is about a remote area in west central British Columbia, Canada
called the West Chilcotin. Surrounded by numerous glacial mountain
ranges, alpine lakes teeming with wild Rainbow Trout, and full
of wildlife. Living here goes from no running water or electricity
to spacious log homes with all the conveniences and without
Wilderness Adventures - Feb., Week Two/2012
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of the Day.
The Pretty Weather
has been really nice the last few days, and even though
we've seen a lot of cloud, we've also seen our share of
sunshine. This morning was beautiful with warm temperatures
just around freezing and lots of sun. We walked to the
gun range and back with the dogs just because it was so
nice and I wanted to spend as much time as possible outside
before going down to the other end of the lake. This afternoon
it clouded over but it still made it to three degrees
above freezing early afternoon and may have gone higher
than that but I wasn't near a thermometer. Even though
it was partially cloudy it was still pleasant although
I wouldn't have wanted to be up on the Itchas this afternoon.
I could see a wicked snow storm happening up there when
I came down the road from the north end of the lake.
Last night the temperature started dropping really
fast after supper and I thought, uh oh, dogs might
have to go in the garage for the night, but then the temperature
came back up to -6C or 21F and stayed that way until morning.
Our temperatures have been pretty mild for this time of
year and we're still only getting the odd skiff of snow.
No case of Bobcat butt for my other half this year! He's
only had to clear out the neighbours' and our driveway
a couple of times and plowed the ice road just the odd
time. It's sure nice for him compared to last year when
he spent a good part of the winter clearing snow.
I went up to Nimpo today and everyone's smiling. Even
people I don't know comment on the weather and just about
everyone seemed delighted with the week and this winter.
We've made it past the middle of February and that's always
a milestone. Sunset is later, the sun warmer and the days
being longer on both ends just makes a tremendous difference.
We're all more likely to come out of hibernation mode.
A bunch of people were out ice fishing yesterday and I
even passed a couple cross country skiing on the lake
when I crossed on the ice road this afternoon.
Andy went up on the mountain with three others Thursday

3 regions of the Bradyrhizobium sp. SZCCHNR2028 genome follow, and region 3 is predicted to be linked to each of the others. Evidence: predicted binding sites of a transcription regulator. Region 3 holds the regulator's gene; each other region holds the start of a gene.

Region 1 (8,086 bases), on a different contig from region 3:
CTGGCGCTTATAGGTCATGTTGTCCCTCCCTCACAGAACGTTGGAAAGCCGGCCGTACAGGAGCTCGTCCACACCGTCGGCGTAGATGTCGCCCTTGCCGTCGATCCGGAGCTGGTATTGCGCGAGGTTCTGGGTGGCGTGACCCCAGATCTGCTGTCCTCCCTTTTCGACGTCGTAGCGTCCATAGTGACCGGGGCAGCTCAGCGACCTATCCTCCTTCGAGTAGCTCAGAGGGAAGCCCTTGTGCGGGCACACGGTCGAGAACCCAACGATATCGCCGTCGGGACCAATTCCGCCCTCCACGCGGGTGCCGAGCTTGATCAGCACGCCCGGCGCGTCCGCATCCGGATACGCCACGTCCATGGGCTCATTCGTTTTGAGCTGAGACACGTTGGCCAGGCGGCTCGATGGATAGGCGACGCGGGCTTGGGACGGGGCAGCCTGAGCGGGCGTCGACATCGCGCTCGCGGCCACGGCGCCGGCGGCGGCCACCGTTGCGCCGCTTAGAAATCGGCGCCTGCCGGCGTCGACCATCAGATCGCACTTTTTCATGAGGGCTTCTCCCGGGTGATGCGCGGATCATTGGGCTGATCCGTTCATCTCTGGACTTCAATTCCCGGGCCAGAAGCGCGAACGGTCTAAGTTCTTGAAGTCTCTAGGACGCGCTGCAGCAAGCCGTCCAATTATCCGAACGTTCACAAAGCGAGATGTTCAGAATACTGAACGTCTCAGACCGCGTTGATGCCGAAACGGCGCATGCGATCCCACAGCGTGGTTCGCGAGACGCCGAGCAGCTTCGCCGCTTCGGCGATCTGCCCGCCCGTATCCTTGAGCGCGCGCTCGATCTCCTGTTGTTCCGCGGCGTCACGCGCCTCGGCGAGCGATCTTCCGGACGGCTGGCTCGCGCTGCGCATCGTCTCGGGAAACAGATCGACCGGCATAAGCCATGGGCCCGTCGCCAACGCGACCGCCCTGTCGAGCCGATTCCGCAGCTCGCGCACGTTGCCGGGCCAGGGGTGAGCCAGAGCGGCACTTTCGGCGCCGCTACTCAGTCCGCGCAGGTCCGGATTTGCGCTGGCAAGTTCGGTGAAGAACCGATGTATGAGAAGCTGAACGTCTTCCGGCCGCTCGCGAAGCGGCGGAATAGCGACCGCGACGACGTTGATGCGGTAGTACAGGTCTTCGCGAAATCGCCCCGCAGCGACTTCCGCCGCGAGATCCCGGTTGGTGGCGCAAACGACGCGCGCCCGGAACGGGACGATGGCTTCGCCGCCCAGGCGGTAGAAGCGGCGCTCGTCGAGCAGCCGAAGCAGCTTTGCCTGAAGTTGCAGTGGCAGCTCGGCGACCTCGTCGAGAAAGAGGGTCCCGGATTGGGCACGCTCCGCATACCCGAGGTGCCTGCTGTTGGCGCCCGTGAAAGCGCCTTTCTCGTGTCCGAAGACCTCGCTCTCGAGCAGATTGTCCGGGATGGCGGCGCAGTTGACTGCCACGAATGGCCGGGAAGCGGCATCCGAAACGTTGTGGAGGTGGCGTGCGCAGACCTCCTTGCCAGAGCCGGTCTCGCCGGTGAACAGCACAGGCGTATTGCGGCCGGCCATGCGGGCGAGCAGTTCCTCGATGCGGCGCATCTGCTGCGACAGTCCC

and said conditions were wonderful. There had
been fresh snow up there and in most places he said you
could hardly tell that anyone had been up there on a snowmobile
this winter. On many of the trails, they hadn't. Now that
Lloyd is gone many of the people that ride up there aren't
all that familiar with where some of his trails are so
they don't get broken out until someone like Andy goes
up there. Which means fresh powder and deep snow for the
first ones through, although he said that the markers
for a couple of the trails are fading away to the extent
that even he had problems finding the one down the back
side. So he and Henry will have to go up and re-mark them
when the latter comes back in country, which should be
There are some upcoming events that I'll list here
now since this is going to be a short blog. There
will be a crib tournament at the hall in memory of Gloria
Folsom on February 24 starting at 7:30 PM. The annual
Snowmobile Poker Run is on March 10, and everyone leaves
from the Nimpo Lake Public Boat Launch at 10:00 AM prompt!
So anyone participating will want to be there before then
because no one is waiting. It just drags the day out too
much if early participants have to wait for late ones.
There will be a bingo at the Hall in April to raise money
for the Community Association and plans are already under
way for the Annual Canoe Race in May. I noticed the Ice
Off book was on the counter up at the Nimpo store so I'm
not sure when the deadline is but if you'll be wanting
to get your guesses in for before long. The charge for
that is $5 per guess.
Happy Belated Valentine!
realize it's late, but happy belated Valentine's Day,
We were in town all day yesterday and didn't get back
until after supper so it wasn't exactly what you would
call a 'special' day for us. On the other hand, we got